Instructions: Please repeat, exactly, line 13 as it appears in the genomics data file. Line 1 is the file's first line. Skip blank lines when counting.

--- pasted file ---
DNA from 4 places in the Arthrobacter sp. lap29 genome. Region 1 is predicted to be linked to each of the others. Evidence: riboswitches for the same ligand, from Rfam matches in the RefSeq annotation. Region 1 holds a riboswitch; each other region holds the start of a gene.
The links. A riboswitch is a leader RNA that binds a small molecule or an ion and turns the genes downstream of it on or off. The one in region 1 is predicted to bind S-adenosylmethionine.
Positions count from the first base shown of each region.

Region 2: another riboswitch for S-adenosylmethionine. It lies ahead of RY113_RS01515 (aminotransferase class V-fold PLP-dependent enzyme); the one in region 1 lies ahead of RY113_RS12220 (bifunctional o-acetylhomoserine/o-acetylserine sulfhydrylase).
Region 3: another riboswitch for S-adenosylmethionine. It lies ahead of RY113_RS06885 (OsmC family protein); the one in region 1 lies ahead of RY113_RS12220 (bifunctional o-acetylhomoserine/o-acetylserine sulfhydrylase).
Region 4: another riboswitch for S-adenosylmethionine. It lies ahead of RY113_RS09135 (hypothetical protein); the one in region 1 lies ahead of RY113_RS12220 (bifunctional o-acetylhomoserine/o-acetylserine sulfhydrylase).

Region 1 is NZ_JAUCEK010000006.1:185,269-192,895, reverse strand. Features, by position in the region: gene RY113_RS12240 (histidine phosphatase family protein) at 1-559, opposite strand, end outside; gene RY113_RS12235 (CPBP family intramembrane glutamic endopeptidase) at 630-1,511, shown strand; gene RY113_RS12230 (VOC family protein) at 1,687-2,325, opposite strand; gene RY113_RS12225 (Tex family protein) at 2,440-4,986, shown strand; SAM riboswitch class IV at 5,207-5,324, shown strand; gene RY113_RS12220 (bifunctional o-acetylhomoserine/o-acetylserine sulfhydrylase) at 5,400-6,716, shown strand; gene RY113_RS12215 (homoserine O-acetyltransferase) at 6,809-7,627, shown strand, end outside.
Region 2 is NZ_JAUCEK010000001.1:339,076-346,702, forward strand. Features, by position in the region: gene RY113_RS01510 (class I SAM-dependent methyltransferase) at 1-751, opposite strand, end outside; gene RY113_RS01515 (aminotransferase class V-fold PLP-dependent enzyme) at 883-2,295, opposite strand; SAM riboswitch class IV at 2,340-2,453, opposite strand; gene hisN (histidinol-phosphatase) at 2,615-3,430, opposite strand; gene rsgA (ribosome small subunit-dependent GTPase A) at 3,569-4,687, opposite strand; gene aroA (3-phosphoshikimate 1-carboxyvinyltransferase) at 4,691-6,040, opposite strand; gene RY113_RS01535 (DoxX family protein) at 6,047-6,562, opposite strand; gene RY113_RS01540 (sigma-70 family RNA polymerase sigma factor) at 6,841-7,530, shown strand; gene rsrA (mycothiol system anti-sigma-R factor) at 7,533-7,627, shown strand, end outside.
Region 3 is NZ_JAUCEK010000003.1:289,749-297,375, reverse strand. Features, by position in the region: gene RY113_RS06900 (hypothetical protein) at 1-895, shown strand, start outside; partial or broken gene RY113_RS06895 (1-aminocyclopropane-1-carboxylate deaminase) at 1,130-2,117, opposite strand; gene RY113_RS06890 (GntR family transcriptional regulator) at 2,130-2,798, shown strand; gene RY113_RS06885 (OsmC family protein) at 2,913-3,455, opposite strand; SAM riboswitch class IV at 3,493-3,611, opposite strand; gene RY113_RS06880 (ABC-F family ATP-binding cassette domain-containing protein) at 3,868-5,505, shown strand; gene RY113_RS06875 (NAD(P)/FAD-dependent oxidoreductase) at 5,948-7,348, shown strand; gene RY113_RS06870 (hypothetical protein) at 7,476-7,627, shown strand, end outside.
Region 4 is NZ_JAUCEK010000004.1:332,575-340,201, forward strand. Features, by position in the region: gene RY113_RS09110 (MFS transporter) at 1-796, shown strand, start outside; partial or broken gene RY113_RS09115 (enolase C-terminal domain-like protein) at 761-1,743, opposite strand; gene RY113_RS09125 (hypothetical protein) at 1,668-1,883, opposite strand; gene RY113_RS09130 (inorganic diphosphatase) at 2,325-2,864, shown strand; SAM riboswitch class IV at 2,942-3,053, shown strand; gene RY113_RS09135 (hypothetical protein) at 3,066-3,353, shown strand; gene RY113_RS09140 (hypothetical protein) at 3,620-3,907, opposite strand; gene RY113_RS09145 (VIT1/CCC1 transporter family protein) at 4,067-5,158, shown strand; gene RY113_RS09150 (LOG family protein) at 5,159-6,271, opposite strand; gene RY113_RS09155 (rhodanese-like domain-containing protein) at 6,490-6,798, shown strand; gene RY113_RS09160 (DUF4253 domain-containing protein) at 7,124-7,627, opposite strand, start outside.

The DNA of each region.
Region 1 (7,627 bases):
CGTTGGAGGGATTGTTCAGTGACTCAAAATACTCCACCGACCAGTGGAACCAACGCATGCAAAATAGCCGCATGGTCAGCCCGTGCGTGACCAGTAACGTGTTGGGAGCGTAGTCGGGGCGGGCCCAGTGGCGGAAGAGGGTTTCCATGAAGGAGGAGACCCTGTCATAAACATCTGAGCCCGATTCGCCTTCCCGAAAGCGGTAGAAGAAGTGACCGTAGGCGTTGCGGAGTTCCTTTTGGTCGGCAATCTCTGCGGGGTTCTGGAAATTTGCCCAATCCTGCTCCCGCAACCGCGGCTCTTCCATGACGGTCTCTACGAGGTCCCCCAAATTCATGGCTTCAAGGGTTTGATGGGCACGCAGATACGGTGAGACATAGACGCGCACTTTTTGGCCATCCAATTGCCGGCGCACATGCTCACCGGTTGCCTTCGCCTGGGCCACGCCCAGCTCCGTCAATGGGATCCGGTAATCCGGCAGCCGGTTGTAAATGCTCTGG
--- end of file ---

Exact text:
CGTTGGAGGGATTGTTCAGTGACTCAAAATACTCCACCGACCAGTGGAACCAACGCATGCAAAATAGCCGCATGGTCAGCCCGTGCGTGACCAGTAACGTGTTGGGAGCGTAGTCGGGGCGGGCCCAGTGGCGGAAGAGGGTTTCCATGAAGGAGGAGACCCTGTCATAAACATCTGAGCCCGATTCGCCTTCCCGAAAGCGGTAGAAGAAGTGACCGTAGGCGTTGCGGAGTTCCTTTTGGTCGGCAATCTCTGCGGGGTTCTGGAAATTTGCCCAATCCTGCTCCCGCAACCGCGGCTCTTCCATGACGGTCTCTACGAGGTCCCCCAAATTCATGGCTTCAAGGGTTTGATGGGCACGCAGATACGGTGAGACATAGACGCGCACTTTTTGGCCATCCAATTGCCGGCGCACATGCTCACCGGTTGCCTTCGCCTGGGCCACGCCCAGCTCCGTCAATGGGATCCGGTAATCCGGCAGCCGGTTGTAAATGCTCTGG